1. Ernest M. Robson — Shadows of the Voice Accompanying Cassette


Ernest M. Robson (1902–1988) was an American poet, publisher, fur trapper, detergent chemist, minor league baseball player, mathematician, and astronomer. That list could be a lot longer. For all his proficiency in a wide range of fields, poetry was central to his life, and his oeuvre articulates a poetry not only pulled out from systematic contexts but also as something cosmological in origin. He studied under Robert Frost at Amherst College in the 1920s, gaining a foundation in traditional poetics. However, notable are his crossovers with the fields of astronomy, physics, and mathematics. His bibliography includes titles such as, Poetic Potentials in the Information of Astronomy (Urania,1970), Against Infinity: An Anthology of Contemporary Mathematical Poetry (Primary Press,1979), and Freedom, Cannibalism, Creative Love & the Values of Cosmic Nonsense: A Philosophical Manifesto (Primary Press, 1986). He often read his work in planetariums, and he and his wife Marion would give presentations using "intonemic" sound and traditional poetry as an exploration into the cosmos.

Shadows of the Voice was published by Primary Press in 1982, and included a cassette featuring Robson and Marion reading the text over electronic music by the composer Larry Wendt. It is divided into two compositions: "Voices in the River" and "Requiem for Lost Sperm." Much of Robson's work is sound-based, and his text-based work often includes a handwritten notation system of his own invention. He believed that "the acoustic energy levels of blocks of syllables and words" could be manipulated to project various feelings and conditions. However, there is also a good deal of technological and mechanical experimentation in his sound poems. In the introduction to Robson's novel Thomas Onetwo (Something Else Press, 1971), the "publisher" (likely Dick Higgins or Ken Friedman) writes:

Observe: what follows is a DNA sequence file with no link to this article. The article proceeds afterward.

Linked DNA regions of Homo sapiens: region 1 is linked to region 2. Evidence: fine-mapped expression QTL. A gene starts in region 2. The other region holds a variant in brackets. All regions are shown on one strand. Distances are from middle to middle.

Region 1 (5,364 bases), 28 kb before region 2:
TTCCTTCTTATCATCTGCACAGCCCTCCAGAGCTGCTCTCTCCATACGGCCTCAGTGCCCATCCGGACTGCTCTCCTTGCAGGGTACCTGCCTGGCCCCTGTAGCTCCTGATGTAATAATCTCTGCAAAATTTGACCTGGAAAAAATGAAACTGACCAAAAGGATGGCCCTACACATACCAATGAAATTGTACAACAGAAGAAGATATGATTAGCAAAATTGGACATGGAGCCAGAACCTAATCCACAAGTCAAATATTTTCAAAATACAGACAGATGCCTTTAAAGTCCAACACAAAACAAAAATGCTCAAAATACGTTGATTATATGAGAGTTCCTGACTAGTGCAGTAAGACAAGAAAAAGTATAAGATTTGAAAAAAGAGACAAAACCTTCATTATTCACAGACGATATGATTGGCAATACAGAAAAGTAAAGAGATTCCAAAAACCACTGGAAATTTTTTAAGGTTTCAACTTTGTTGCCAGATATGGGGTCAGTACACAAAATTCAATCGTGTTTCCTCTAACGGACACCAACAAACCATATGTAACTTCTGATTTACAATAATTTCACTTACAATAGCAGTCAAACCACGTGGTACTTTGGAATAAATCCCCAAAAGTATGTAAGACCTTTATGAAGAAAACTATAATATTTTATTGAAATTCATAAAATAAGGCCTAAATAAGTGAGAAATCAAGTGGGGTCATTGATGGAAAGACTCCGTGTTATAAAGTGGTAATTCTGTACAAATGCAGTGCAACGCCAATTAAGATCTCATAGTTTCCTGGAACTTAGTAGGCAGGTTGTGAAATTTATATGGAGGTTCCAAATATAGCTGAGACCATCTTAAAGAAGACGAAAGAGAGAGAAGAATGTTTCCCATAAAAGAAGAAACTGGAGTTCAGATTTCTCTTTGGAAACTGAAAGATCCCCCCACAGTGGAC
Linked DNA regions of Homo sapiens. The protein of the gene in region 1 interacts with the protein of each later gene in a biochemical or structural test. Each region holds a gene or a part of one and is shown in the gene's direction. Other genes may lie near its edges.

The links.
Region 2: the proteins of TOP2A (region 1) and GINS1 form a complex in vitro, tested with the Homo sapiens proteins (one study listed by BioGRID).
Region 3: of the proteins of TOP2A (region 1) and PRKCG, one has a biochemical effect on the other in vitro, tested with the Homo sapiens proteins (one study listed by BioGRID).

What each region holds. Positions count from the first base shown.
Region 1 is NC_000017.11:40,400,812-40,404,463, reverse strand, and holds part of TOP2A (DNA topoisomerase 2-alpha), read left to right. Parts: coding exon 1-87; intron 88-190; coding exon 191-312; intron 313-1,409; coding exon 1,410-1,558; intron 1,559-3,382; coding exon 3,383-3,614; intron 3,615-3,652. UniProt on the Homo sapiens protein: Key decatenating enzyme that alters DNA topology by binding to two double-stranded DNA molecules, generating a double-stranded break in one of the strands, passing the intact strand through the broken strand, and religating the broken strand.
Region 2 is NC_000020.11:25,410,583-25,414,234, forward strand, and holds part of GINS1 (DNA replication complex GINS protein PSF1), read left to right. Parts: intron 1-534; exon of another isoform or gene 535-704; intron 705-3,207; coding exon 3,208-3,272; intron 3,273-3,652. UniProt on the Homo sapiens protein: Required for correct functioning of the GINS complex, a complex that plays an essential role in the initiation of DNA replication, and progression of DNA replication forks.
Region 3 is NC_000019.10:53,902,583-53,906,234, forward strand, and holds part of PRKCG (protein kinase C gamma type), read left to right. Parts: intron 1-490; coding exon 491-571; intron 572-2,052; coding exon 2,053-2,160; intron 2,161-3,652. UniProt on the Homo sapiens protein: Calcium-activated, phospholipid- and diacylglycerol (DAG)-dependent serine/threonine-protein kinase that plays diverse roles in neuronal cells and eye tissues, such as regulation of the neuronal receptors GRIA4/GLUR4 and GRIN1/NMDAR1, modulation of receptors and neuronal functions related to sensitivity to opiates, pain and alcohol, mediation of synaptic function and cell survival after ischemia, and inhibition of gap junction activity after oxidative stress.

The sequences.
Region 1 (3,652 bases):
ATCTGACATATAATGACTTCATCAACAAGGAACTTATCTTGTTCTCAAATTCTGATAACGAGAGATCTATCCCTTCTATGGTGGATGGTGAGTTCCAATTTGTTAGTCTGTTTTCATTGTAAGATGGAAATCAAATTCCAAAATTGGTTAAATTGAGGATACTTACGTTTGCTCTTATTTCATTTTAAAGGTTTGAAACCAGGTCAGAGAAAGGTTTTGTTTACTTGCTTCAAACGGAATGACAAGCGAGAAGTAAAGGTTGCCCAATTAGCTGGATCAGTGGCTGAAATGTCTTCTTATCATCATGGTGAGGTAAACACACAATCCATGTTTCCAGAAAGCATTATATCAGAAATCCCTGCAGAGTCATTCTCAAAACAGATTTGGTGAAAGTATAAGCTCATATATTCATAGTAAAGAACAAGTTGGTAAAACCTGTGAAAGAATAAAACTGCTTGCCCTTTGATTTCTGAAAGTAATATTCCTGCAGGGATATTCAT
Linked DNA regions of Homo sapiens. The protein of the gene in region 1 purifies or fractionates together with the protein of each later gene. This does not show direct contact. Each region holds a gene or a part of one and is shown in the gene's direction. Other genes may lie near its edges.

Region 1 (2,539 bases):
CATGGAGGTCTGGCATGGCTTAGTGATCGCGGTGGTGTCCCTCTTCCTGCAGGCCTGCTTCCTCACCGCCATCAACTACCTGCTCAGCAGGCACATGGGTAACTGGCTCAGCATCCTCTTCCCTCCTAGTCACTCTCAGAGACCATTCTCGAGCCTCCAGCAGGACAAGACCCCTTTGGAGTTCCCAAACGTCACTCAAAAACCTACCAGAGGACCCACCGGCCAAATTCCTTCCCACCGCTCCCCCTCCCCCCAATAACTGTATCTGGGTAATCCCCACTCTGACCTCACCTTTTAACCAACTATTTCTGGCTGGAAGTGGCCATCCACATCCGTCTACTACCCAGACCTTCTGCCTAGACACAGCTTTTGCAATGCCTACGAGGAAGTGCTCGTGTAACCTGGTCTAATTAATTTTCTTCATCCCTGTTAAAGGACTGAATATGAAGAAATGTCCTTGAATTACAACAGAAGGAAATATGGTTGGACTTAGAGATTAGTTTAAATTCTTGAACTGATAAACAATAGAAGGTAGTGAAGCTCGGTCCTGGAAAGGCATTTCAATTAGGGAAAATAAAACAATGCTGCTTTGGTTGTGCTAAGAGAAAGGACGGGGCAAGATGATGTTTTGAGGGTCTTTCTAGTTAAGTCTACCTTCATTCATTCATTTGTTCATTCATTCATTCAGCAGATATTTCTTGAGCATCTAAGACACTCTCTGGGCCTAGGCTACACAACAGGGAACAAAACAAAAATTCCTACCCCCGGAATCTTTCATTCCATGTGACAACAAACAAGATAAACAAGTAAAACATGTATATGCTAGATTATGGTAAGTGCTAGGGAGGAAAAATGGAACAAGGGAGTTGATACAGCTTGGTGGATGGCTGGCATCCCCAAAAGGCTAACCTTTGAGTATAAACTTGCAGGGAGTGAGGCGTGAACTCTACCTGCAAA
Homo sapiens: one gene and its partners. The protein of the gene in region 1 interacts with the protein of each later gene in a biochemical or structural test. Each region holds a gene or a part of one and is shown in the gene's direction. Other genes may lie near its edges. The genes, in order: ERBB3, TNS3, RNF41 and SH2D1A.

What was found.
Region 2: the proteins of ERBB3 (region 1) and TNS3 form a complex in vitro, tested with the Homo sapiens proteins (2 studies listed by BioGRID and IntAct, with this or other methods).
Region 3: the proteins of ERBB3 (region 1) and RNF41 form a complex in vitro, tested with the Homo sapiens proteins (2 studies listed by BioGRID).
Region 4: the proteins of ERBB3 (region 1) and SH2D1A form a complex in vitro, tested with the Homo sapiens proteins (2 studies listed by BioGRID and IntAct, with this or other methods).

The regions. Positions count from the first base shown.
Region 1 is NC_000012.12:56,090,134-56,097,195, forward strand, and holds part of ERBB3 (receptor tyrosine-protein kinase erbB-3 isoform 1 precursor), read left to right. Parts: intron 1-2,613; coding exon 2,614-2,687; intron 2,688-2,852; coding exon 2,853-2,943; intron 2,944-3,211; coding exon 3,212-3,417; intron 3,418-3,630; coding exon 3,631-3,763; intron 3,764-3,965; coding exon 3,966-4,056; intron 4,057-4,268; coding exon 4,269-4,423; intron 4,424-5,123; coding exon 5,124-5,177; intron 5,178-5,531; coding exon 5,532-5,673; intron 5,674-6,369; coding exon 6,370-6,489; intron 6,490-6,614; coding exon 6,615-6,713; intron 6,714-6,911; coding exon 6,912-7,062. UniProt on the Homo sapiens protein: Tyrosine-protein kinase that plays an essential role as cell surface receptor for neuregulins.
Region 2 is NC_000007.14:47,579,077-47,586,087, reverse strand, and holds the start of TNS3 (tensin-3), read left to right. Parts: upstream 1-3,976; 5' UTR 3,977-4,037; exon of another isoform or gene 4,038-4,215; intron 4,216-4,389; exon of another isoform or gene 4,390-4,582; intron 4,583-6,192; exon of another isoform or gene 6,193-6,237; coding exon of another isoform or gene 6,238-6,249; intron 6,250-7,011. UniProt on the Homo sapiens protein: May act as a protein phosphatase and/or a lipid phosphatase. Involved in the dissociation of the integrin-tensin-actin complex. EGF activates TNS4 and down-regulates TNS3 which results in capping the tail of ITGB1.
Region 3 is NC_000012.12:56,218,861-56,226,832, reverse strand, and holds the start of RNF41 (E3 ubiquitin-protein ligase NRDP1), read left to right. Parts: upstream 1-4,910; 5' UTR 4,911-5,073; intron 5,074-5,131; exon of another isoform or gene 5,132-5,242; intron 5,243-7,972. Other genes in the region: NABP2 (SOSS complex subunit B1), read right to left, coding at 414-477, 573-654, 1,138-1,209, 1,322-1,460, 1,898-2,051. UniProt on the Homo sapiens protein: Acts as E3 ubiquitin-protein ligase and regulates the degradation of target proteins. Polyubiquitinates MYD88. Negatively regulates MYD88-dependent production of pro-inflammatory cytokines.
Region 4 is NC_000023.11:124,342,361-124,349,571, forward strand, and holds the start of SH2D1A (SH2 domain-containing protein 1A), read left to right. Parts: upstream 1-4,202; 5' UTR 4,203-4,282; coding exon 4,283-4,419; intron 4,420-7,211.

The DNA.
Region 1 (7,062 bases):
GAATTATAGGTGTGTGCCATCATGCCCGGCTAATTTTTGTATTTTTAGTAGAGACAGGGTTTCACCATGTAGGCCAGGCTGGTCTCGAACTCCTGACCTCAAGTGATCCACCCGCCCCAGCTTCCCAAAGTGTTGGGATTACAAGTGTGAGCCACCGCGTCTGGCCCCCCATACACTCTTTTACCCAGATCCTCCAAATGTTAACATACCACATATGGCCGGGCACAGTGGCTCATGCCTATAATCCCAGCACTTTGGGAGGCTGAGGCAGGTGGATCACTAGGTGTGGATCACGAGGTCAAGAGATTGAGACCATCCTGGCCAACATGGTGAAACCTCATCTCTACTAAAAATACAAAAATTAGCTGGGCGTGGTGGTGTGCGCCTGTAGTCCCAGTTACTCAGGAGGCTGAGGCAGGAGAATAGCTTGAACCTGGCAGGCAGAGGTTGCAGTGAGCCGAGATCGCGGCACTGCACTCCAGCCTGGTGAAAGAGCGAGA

Robson is a scientist poet. The works cannot be divorced from their research element without causing real damage to them. Robson researches not structure but the form of his own subjects. [...] He is in the best sense a rhetorician, concerned less with how to say something effectively than with the whole dynamic of saying it at all.

We would also like to add to this observation the importance of collectivity. Robson is seldom alone in his work, with Marion almost always by his side. Later in his life, he worked closely with an ensemble of sound poets called the Philadelphia Language Action Group (featuring Marion and the poet Sol Leon, among others), frequently performing in and around Eastern Pennsylvania.

In addition, we recommend checking out Lewis Freedman’s lovely scan of Robson’s TRANSWHICHICS (Dufour Editions, 1969), which, as Freedman writes, "details and performs Robson's experiments with a phonetic-linguistic approach to prosody to produce poems which have built into their physical type a notation of their own vowel pitch modulation and prosodic duration and intensity."

Special thanks to Glenn R. Frantz and Joe Schmidt.